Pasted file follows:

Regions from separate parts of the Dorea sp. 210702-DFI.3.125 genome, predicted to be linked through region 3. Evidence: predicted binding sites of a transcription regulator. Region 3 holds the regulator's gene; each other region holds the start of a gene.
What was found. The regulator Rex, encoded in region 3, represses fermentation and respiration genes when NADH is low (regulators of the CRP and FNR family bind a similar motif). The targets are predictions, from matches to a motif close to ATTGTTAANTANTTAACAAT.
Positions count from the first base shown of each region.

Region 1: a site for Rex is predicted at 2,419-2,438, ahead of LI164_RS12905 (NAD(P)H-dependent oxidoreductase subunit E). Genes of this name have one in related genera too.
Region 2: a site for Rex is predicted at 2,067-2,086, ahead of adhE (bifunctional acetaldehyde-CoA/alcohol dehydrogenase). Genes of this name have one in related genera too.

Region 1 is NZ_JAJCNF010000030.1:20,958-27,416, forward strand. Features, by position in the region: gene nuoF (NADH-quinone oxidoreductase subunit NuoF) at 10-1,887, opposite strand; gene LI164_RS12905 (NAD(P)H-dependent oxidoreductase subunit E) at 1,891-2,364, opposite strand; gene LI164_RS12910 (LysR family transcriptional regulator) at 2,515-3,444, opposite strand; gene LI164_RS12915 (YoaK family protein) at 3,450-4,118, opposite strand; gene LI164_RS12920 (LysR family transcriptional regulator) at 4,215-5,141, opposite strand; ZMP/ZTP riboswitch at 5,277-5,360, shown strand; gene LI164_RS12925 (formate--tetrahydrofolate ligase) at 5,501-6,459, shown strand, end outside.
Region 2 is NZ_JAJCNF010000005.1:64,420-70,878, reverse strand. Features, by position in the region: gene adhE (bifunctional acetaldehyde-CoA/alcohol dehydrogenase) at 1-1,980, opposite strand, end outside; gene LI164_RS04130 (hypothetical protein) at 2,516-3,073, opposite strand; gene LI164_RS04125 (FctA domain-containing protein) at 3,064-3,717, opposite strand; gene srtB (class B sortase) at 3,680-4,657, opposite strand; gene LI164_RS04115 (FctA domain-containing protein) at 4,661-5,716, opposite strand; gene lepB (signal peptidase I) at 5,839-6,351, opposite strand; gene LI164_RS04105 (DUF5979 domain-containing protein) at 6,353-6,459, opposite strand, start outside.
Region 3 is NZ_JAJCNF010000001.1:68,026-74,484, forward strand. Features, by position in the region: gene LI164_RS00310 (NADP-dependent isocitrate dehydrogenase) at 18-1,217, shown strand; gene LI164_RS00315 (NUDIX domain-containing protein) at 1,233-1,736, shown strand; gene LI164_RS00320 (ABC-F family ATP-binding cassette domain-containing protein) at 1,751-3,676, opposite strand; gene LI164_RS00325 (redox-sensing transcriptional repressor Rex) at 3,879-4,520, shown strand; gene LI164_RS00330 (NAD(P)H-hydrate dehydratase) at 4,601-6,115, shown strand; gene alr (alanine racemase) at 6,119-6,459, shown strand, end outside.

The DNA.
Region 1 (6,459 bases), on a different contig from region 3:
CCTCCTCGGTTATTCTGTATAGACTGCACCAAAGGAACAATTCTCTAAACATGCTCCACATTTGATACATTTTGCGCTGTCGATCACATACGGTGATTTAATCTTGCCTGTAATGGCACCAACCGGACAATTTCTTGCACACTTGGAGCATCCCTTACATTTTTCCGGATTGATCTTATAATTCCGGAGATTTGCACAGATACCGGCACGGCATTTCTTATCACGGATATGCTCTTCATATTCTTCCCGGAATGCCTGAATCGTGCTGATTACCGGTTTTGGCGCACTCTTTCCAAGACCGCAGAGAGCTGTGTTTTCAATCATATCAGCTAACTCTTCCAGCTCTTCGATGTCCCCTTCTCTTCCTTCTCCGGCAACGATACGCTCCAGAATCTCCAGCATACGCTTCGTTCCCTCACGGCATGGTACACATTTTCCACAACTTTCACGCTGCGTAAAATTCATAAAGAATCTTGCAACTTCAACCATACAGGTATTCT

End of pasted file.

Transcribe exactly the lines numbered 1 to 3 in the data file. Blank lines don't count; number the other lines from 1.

Regions from separate parts of the Dorea sp. 210702-DFI.3.125 genome, predicted to be linked through region 3. Evidence: predicted binding sites of a transcription regulator. Region 3 holds the regulator's gene; each other region holds the start of a gene.
What was found. The regulator Rex, encoded in region 3, represses fermentation and respiration genes when NADH is low (regulators of the CRP and FNR family bind a similar motif). The targets are predictions, from matches to a motif close to ATTGTTAANTANTTAACAAT.
Positions count from the first base shown of each region.